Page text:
• GE, unions in agreement on new contracts. GE (GE) and two of its largest unions have tentatively agreed on new four-year labor contracts that include wage and pension boosts for workers. The terms of the deals with the IUE-CWA and with the United Electrical, Radio & Machine Workers of America will be extended to additional unions that have local contracts with GE, and so will cover over 15,000 workers, or about 11% of GE's U.S. employees. The agreements are subject to review and ratification by June 30, and will replace contracts that expired last night.
  • Panasonic forecasts 11% fall in operating profit. Panasonic (PC) expects its operating profit to fall 11% to ¥270B yen ($3.4B) in FY 2012 due to the damage from Japan's earthquake, although the prediction is above analyst estimates of ¥262.6B. Demand for electronic car parts and accessories has been sluggish due to depressed domestic auto production, while the company is facing competition in its flat-screen business from lower-cost Chinese and South Korean companies. "Like rivals Sony (NYSE:SNE) and Sharp (OTCPK:SHCAY), they (Panasonic) have structural disadvantages," said an asset manager. Panasonic is attempting to deal with these disadvantages, announcing in April a program to cut 17,000 jobs and close dozens of factories.
  • Japan May exports plunge 10.3%. Japan's overseas sales dropped 10.3% to ¥4.76T ($6B) in May, badly affected by massive production losses in the auto sector following the March earthquake. The fall was greater than a predicted decline of 8.4%, and combined with a 12.3% jump in imports to 5.61T, resulted in a trade deficit of ¥853.7B - Japan's second biggest. The government voiced confidence that the deficit was only a temporary blip, noting that auto production was recovering from the disaster. However, the figures raised concerns that weakness in overseas demand will constrain factory production and delay the economic rebound.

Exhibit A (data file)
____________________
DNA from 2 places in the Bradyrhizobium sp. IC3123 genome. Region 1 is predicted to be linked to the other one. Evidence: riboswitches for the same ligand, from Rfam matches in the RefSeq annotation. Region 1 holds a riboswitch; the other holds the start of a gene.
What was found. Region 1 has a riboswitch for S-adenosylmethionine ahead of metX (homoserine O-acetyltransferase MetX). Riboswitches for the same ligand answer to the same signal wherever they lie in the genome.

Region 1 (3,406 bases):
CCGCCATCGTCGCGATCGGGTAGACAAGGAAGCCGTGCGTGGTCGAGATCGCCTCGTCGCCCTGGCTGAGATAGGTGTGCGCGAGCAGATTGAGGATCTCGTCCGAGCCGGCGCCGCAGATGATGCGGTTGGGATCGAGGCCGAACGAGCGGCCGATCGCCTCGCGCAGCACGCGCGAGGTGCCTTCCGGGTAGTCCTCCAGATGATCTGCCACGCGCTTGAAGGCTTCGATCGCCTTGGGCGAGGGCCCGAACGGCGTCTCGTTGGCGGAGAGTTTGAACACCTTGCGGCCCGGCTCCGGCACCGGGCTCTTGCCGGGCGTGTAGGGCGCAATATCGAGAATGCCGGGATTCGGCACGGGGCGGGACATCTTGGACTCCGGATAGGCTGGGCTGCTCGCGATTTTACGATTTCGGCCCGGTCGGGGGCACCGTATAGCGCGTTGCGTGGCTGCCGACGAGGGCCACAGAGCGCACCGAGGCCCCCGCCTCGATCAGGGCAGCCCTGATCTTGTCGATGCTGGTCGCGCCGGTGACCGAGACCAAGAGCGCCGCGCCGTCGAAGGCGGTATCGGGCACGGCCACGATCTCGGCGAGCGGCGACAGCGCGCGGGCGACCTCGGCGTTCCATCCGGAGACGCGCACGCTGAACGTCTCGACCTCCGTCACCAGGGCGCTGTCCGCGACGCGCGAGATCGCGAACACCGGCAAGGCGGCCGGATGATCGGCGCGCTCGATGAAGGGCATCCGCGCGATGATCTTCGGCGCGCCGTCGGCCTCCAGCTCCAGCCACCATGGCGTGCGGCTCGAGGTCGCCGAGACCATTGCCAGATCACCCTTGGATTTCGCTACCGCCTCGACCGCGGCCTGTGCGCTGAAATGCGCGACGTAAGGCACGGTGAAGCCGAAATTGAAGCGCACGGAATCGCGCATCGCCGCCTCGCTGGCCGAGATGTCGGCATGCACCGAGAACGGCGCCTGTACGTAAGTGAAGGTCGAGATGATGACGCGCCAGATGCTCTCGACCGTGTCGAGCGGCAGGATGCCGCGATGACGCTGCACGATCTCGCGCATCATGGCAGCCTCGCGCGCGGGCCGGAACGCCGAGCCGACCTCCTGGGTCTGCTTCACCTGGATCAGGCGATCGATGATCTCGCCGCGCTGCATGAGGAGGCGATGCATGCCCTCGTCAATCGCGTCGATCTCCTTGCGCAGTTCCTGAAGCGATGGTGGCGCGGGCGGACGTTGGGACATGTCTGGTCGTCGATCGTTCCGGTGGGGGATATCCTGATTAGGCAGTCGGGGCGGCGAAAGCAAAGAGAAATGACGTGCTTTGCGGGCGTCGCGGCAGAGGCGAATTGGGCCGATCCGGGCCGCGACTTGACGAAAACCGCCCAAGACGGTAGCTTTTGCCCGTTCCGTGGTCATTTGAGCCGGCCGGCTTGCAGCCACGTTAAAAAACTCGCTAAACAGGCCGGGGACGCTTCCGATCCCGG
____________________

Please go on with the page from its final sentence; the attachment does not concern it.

• Ford investing $1B on Lincoln cars. Ford (NYSE:F) is spending $1B on seven all-new or significantly upgraded Lincolns that will roll out over the next four years in what the car maker sees as a 'last chance' to revive the struggling brand, sources said. Lincoln was once the top-selling luxury marque in the U.S., but it only sold 85,828 vehicles last year, fewer than rivals such as Lexus (NYSE:TM), BMW (BAMXY.PK), Mercedes-Benz (OTCPK:DDAIF) and Cadillac (NYSE:GM). Ford aims to almost double Lincoln sales to 162,000 by 2015.